NORTH COLLINS, N.Y. (WIVB)–Ten years ago this week, February 26, 2010, the Erie County District Attorney’s Office announced the indictment of two people for the torture and murder of Laura Cummings, 23, of North Collins—Cummings’ mother and half-brother.

Cummings, who was impaired intellectually and physically, had been beaten and scalded with boiling water by her half-brother, Luke Wright. Her mother, Eva Cummings suffocated Laura with her bare hands, on January 21, 2010.

Wright is serving 40 years to life for rape, incest, and assault. Cummings was sentenced to 57 years to life for second degree murder and unlawful imprisonment as a hate crime.

Laura’s siblings have said she might have survived if certain Erie County agencies had just done their jobs, a claim which is at the heart of two wrongful death lawsuits filed against Erie County and the Erie County Sheriff’s Office, that are still pending in State Supreme Court.

Attorney Terrence Connors is representing Laura Cummings’ estate in the civil actions, Office on behalf of Laura Cummings, claiming the agencies could have saved her from years of abuse, if they had just followed their own procedures.

“There were a number of places along the way where, if the agencies had intervened properly–just done their job like they were supposed to do–it would have saved her life.”

Court documents indicate, Laura Cummings had been abused for years—going back to when she was as young as 8 years old. Erie County’s Child Protection Services (CPS) intervened on behalf of Laura and her siblings.

But later when the Cummings children grew to adulthood, and complaints of abuse were filed involving Laura, the lawsuit claims CPS failed to communicate their previous involvement to Erie County’s Adult Protective Services.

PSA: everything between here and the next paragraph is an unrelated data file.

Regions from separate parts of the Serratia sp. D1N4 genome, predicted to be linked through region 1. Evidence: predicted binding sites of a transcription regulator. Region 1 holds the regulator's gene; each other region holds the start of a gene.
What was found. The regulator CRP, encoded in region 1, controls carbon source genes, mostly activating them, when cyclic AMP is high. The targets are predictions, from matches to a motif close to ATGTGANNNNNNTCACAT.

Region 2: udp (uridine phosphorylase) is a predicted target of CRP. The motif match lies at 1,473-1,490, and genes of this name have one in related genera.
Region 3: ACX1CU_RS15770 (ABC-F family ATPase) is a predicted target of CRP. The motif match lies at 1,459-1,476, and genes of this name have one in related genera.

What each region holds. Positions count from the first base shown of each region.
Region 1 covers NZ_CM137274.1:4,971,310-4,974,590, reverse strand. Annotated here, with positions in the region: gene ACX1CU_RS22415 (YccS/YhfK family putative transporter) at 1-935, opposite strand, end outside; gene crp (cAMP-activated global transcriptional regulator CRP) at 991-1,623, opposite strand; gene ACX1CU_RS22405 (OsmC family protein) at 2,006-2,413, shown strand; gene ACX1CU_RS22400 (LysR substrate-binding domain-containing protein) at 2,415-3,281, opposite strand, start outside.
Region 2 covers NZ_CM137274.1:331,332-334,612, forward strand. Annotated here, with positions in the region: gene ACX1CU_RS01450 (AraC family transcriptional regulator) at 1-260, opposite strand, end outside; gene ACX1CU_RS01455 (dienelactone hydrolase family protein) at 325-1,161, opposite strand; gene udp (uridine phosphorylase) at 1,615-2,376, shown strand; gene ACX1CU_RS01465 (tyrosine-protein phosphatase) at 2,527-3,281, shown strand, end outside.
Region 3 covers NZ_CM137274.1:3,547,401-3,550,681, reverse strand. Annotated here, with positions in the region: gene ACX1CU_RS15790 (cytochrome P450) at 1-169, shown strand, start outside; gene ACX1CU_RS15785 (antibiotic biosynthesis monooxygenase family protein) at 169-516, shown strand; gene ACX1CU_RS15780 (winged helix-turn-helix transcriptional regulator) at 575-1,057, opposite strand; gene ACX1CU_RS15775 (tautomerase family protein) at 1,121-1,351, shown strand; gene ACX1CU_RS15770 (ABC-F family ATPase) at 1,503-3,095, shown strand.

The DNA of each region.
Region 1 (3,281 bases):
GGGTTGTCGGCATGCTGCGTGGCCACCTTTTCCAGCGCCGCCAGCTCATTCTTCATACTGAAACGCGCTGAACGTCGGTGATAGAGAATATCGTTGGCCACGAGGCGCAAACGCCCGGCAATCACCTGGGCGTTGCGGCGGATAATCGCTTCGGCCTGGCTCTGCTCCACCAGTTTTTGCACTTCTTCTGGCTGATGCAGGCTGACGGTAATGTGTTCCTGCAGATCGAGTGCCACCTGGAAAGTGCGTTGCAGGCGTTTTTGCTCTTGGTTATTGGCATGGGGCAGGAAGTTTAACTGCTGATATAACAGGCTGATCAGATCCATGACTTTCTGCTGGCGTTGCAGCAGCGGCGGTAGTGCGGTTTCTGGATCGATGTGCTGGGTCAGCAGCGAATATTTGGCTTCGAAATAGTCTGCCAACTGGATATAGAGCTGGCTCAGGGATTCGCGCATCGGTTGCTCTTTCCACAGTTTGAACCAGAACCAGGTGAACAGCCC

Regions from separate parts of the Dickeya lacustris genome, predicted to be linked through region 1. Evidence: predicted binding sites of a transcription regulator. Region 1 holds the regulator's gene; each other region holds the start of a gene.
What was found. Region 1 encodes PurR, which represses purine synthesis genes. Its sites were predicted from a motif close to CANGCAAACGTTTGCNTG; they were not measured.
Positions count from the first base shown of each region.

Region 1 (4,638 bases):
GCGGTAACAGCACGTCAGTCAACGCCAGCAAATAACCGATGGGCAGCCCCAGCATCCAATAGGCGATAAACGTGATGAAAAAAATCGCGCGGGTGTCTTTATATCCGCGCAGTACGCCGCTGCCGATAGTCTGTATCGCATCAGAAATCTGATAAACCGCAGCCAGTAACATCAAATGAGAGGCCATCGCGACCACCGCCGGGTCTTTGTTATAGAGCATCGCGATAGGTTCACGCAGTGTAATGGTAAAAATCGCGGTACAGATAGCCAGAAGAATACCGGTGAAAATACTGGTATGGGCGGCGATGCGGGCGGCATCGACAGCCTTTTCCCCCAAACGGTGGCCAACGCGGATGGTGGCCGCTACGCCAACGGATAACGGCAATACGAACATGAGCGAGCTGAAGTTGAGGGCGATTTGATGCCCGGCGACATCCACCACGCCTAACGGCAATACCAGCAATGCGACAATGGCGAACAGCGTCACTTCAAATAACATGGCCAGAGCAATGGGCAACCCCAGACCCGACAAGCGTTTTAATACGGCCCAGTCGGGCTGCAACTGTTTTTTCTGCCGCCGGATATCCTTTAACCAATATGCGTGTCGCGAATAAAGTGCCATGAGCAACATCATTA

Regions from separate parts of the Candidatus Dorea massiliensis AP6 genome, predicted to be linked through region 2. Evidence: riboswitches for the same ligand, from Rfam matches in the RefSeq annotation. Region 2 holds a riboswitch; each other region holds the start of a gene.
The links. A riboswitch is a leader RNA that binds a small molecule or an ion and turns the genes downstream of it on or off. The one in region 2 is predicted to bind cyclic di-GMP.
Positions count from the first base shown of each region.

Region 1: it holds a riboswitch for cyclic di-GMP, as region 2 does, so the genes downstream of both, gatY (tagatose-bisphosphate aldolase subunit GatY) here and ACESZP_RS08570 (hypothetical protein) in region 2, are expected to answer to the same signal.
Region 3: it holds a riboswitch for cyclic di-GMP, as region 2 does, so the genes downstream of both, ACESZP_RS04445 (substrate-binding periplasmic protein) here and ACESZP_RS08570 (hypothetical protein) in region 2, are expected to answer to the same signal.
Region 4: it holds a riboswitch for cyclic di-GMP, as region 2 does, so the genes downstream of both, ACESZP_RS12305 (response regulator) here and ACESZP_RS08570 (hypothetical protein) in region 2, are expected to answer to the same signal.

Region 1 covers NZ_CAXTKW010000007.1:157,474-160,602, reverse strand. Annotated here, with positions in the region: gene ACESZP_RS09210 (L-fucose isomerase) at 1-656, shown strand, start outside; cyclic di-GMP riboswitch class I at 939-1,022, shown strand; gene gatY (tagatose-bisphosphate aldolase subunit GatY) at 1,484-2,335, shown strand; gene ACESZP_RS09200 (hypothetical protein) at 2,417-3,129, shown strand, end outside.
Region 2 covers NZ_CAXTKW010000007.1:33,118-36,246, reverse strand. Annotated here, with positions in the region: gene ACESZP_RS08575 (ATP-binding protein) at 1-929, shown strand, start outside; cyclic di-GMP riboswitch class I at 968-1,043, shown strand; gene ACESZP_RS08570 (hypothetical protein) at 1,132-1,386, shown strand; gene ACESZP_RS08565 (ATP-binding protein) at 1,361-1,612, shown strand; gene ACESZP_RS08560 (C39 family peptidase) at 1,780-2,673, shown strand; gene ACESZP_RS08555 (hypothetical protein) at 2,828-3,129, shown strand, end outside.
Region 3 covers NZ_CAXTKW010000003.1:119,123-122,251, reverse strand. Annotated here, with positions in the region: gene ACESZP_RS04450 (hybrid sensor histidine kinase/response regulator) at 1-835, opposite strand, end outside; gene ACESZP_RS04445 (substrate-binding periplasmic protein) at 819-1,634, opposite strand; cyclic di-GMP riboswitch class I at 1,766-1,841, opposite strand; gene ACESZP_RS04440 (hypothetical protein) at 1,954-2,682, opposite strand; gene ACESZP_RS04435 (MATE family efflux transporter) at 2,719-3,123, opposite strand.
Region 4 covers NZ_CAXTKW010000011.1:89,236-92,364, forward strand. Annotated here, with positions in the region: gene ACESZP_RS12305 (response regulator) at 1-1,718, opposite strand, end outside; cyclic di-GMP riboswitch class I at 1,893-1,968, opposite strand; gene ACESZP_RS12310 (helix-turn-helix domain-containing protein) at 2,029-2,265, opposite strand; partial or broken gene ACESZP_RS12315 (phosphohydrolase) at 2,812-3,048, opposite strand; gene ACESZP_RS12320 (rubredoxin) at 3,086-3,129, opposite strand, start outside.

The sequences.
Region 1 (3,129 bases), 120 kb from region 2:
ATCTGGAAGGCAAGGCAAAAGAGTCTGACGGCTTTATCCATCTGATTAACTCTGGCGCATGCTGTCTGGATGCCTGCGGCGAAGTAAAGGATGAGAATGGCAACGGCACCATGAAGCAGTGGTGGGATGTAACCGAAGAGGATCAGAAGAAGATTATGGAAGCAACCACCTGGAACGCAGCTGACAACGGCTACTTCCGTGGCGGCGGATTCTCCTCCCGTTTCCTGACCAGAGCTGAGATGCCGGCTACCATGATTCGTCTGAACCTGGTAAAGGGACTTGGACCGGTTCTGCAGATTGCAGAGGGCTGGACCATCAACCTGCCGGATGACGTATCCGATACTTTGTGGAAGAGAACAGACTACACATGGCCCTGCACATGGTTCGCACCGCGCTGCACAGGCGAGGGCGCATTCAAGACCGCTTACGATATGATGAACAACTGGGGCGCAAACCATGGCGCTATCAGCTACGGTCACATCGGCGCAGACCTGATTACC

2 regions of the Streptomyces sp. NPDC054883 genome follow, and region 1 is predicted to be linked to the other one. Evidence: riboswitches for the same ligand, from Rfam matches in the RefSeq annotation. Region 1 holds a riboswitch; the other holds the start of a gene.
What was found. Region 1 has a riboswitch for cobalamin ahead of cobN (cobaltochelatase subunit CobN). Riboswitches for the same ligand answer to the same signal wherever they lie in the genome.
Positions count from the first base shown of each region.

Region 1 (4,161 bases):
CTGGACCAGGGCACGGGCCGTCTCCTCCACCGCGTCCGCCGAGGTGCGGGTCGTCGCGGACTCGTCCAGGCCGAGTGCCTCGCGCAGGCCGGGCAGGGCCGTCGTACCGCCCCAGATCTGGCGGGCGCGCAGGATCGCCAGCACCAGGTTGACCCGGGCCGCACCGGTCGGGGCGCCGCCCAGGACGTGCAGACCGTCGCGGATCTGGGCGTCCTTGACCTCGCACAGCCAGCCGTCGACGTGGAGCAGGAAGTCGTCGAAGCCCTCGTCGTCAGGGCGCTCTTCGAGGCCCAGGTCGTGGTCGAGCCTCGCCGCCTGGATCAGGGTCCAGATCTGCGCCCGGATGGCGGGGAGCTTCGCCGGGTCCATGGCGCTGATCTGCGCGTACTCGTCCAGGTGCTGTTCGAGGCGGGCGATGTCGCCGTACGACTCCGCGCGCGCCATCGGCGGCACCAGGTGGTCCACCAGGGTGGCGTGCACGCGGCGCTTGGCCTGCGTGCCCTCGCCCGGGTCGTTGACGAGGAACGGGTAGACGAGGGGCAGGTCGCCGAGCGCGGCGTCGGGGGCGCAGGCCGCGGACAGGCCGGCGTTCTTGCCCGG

Laura Cummings’ younger brother Richard Cummings has said he was tipped off that Laura’s abuse was getting worse, so he called Erie County’s Adult Protective Services (APS) to intervene from the Air Force base in North Carolina where he was stationed.

In an interview in 2010, Cummings said, he told authorities, “You need to really investigate this because I know that there is something going on in that house, and they just would not do anything. They said they needed a warrant to go inside the house and do anything.”

Cummings also shared his concerns with North Collins Town Justice John Stevens, who also contacted APS, “He said that his sister had marks on her, a cut on her arm, and he believed she was being abused.”

Adult Protective Services would later report a caseworker went to the home, and ruled the reports “unfounded,” although the lawsuit against Erie County raises serious doubt the caseworker got past the front door.

Altogether, Erie County APS caseworkers concluded on three occasions, July, September, and December in 2009, reports of Laura Cummings abuse were unfounded.

APS officials have said previously, if a caseworker is refused entrance, they would need a court order or someone from law enforcement to get past the front door, despite Child Protection Services prior intervention with the Cummings.

Connors said Erie County had a duty to protect Laura Cummings because of her impairments, and getting into the Sherman Avenue apartment was a matter of life or death.

“Get in and see her, speak to her, and observe what she was going through. Our position is, that was not done properly.”

After Stevens’ attempts to get Laura removed from the apartment failed, his worst fears were realized when Cummings and Wright came before him following their arrests for Cummings murder.

A veteran of 25 years as a judge, Stevens reflected on that moment, “I have arraigned three murders out here, and this was the most shocking and the toughest one, and you always think about it.”

News 4 contacted the Erie County Sheriff’s Office about the pending litigation and a spokesman referred us to the Erie County Attorney.

Erie County Executive Mark Poloncarz’s Press Secretary Peter Anderson issued a statement, pointing out the Cummings tragedy unfolded before Poloncarz took office.

“Departmental changes, including moving Adult Protective Services from Senior Services back to Social Services have happened since then.”

Anderson added, “Erie County continues to take seriously the safety and well-being of not only adults but all residents needing services.”

The wrongful death lawsuits are tentatively set to go to trial in late spring or early summer of this year.